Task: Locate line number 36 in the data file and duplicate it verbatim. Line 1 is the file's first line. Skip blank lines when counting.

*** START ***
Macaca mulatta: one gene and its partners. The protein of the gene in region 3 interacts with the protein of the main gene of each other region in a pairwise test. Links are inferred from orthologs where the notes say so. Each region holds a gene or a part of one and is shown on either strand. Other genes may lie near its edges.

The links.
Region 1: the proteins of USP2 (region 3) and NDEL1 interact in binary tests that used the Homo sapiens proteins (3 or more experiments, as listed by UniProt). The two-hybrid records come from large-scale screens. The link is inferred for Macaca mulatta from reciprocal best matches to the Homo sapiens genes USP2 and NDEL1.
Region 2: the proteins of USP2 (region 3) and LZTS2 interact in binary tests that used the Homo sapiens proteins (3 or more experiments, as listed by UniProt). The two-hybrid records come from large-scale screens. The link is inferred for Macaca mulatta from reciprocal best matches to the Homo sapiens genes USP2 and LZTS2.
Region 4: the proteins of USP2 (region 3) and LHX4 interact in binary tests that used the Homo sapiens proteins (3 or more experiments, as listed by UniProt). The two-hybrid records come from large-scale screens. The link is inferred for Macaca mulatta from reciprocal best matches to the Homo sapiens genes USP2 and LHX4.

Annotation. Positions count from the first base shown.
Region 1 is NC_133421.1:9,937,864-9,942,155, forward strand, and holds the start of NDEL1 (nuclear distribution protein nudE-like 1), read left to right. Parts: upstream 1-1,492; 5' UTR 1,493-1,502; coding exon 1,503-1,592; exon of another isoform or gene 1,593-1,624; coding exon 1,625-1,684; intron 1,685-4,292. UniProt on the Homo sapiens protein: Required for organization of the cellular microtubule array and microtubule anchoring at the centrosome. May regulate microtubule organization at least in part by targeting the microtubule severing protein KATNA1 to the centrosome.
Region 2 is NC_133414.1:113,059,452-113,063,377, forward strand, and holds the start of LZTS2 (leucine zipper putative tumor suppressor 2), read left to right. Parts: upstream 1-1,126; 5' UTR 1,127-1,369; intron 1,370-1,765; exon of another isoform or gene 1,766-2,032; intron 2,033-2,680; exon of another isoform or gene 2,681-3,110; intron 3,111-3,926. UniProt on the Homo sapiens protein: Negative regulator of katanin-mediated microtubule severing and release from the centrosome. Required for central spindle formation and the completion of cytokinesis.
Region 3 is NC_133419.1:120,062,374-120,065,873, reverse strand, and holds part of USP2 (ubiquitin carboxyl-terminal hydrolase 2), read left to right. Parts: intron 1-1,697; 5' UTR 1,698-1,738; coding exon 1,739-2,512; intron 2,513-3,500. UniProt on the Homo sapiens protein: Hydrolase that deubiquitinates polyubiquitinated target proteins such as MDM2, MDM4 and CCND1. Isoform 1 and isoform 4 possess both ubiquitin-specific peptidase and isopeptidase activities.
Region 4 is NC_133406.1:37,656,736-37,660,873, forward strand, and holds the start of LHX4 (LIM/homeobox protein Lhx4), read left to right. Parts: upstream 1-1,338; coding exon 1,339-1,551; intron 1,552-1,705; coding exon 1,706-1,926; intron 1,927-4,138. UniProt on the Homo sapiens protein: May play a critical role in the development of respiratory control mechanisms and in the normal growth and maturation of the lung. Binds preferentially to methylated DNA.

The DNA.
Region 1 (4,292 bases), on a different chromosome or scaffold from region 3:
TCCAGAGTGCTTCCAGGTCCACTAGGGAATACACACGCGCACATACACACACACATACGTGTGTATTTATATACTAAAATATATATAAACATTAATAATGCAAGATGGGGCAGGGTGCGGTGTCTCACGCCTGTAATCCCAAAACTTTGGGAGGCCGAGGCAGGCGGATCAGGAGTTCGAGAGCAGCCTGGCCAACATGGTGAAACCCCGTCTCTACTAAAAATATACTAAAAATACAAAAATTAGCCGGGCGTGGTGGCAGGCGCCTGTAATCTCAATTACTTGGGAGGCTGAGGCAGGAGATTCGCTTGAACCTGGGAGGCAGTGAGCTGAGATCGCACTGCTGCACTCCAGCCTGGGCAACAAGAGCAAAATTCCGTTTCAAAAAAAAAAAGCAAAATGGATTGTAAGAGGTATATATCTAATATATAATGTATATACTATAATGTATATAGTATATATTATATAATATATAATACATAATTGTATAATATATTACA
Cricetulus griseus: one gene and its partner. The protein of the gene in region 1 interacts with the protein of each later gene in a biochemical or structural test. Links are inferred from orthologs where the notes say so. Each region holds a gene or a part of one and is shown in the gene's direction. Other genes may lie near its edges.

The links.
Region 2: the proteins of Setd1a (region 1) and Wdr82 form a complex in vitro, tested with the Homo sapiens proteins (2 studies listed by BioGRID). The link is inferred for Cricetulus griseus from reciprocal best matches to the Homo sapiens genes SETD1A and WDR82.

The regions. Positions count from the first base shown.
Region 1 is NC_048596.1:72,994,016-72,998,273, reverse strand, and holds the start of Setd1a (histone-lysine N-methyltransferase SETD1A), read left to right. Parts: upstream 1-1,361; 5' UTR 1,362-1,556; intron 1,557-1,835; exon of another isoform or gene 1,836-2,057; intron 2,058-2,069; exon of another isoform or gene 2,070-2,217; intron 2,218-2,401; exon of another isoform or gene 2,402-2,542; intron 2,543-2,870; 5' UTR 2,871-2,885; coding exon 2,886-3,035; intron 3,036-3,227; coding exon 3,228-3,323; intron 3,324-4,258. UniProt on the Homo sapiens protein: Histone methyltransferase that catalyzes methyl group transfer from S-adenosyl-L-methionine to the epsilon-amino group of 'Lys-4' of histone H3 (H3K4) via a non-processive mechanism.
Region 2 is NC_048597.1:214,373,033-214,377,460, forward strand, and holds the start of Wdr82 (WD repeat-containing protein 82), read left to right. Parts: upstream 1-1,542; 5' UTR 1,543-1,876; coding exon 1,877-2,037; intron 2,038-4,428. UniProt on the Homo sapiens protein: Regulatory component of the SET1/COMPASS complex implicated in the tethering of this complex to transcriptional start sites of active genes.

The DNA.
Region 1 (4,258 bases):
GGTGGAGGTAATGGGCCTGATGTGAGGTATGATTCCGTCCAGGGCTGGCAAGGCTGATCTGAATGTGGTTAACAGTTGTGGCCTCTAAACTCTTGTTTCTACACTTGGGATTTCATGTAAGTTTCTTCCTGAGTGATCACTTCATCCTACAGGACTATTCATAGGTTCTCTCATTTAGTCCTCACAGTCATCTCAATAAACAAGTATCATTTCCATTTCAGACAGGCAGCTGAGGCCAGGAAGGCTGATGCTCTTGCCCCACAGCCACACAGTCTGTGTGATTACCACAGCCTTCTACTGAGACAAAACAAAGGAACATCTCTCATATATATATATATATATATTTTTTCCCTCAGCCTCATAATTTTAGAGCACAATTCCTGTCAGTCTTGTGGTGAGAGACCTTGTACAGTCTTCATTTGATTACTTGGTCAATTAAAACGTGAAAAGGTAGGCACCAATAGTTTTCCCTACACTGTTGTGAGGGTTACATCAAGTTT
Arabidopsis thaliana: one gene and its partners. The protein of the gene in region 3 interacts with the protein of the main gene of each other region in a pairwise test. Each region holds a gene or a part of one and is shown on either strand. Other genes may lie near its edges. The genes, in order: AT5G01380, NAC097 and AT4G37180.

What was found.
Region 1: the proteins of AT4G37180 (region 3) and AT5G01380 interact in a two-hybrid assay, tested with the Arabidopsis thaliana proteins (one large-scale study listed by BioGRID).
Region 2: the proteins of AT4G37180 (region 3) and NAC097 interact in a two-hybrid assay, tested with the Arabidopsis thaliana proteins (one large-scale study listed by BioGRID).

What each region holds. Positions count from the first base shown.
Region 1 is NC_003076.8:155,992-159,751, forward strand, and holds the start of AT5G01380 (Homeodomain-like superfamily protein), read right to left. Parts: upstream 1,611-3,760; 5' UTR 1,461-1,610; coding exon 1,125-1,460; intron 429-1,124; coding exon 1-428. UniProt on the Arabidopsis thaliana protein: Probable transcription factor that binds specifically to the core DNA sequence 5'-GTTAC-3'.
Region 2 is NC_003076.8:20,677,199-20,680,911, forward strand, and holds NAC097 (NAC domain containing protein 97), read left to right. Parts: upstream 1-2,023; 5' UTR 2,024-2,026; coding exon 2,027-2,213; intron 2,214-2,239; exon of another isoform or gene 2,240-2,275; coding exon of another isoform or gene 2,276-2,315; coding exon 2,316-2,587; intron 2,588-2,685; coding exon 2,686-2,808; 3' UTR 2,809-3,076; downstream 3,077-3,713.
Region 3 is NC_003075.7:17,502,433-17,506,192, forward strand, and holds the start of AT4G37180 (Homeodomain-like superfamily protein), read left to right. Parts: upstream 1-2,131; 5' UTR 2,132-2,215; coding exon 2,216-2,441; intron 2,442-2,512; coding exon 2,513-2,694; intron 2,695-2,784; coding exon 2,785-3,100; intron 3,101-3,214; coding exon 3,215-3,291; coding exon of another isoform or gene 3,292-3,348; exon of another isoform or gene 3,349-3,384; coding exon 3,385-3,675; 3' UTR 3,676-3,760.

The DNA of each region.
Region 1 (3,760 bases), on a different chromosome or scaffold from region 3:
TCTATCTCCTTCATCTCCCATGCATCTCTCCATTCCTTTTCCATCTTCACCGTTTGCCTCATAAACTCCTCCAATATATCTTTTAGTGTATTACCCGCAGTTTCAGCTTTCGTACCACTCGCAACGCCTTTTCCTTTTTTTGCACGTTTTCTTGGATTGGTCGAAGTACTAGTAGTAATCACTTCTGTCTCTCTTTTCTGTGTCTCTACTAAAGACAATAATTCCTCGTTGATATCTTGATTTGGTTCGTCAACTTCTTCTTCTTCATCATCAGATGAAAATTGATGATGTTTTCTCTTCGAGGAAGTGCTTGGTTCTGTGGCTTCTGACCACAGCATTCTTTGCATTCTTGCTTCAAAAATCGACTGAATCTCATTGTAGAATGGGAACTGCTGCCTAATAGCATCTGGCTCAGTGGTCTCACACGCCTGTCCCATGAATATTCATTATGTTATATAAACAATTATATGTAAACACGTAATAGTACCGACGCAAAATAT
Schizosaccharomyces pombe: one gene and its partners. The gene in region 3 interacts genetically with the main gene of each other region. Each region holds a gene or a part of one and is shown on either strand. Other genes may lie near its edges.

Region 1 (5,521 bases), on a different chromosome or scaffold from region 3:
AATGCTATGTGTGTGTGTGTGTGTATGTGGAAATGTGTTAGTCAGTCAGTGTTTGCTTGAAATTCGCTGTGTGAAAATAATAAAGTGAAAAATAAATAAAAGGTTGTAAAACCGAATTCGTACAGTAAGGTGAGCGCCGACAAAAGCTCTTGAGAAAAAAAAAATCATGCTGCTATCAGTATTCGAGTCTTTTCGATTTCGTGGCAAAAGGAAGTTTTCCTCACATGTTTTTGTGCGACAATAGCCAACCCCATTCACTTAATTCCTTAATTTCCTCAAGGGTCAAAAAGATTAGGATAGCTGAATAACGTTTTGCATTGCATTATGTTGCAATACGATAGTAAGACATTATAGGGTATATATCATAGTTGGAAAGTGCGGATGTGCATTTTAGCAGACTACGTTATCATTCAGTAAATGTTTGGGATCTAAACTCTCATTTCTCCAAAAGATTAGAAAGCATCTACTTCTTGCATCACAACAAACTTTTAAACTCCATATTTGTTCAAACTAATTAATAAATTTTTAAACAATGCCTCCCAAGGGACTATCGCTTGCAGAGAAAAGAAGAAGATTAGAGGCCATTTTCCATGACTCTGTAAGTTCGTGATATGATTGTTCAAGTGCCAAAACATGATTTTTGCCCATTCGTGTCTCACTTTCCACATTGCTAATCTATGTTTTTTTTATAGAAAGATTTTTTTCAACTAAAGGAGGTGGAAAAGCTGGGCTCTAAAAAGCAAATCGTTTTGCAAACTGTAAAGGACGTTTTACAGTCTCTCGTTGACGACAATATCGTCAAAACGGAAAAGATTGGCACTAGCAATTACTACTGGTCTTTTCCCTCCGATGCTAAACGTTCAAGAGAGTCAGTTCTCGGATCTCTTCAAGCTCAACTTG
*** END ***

AATGCTATGTGTGTGTGTGTGTGTATGTGGAAATGTGTTAGTCAGTCAGTGTTTGCTTGAAATTCGCTGTGTGAAAATAATAAAGTGAAAAATAAATAAAAGGTTGTAAAACCGAATTCGTACAGTAAGGTGAGCGCCGACAAAAGCTCTTGAGAAAAAAAAAATCATGCTGCTATCAGTATTCGAGTCTTTTCGATTTCGTGGCAAAAGGAAGTTTTCCTCACATGTTTTTGTGCGACAATAGCCAACCCCATTCACTTAATTCCTTAATTTCCTCAAGGGTCAAAAAGATTAGGATAGCTGAATAACGTTTTGCATTGCATTATGTTGCAATACGATAGTAAGACATTATAGGGTATATATCATAGTTGGAAAGTGCGGATGTGCATTTTAGCAGACTACGTTATCATTCAGTAAATGTTTGGGATCTAAACTCTCATTTCTCCAAAAGATTAGAAAGCATCTACTTCTTGCATCACAACAAACTTTTAAACTCCATATTTGTTCAAACTAATTAATAAATTTTTAAACAATGCCTCCCAAGGGACTATCGCTTGCAGAGAAAAGAAGAAGATTAGAGGCCATTTTCCATGACTCTGTAAGTTCGTGATATGATTGTTCAAGTGCCAAAACATGATTTTTGCCCATTCGTGTCTCACTTTCCACATTGCTAATCTATGTTTTTTTTATAGAAAGATTTTTTTCAACTAAAGGAGGTGGAAAAGCTGGGCTCTAAAAAGCAAATCGTTTTGCAAACTGTAAAGGACGTTTTACAGTCTCTCGTTGACGACAATATCGTCAAAACGGAAAAGATTGGCACTAGCAATTACTACTGGTCTTTTCCCTCCGATGCTAAACGTTCAAGAGAGTCAGTTCTCGGATCTCTTCAAGCTCAACTTG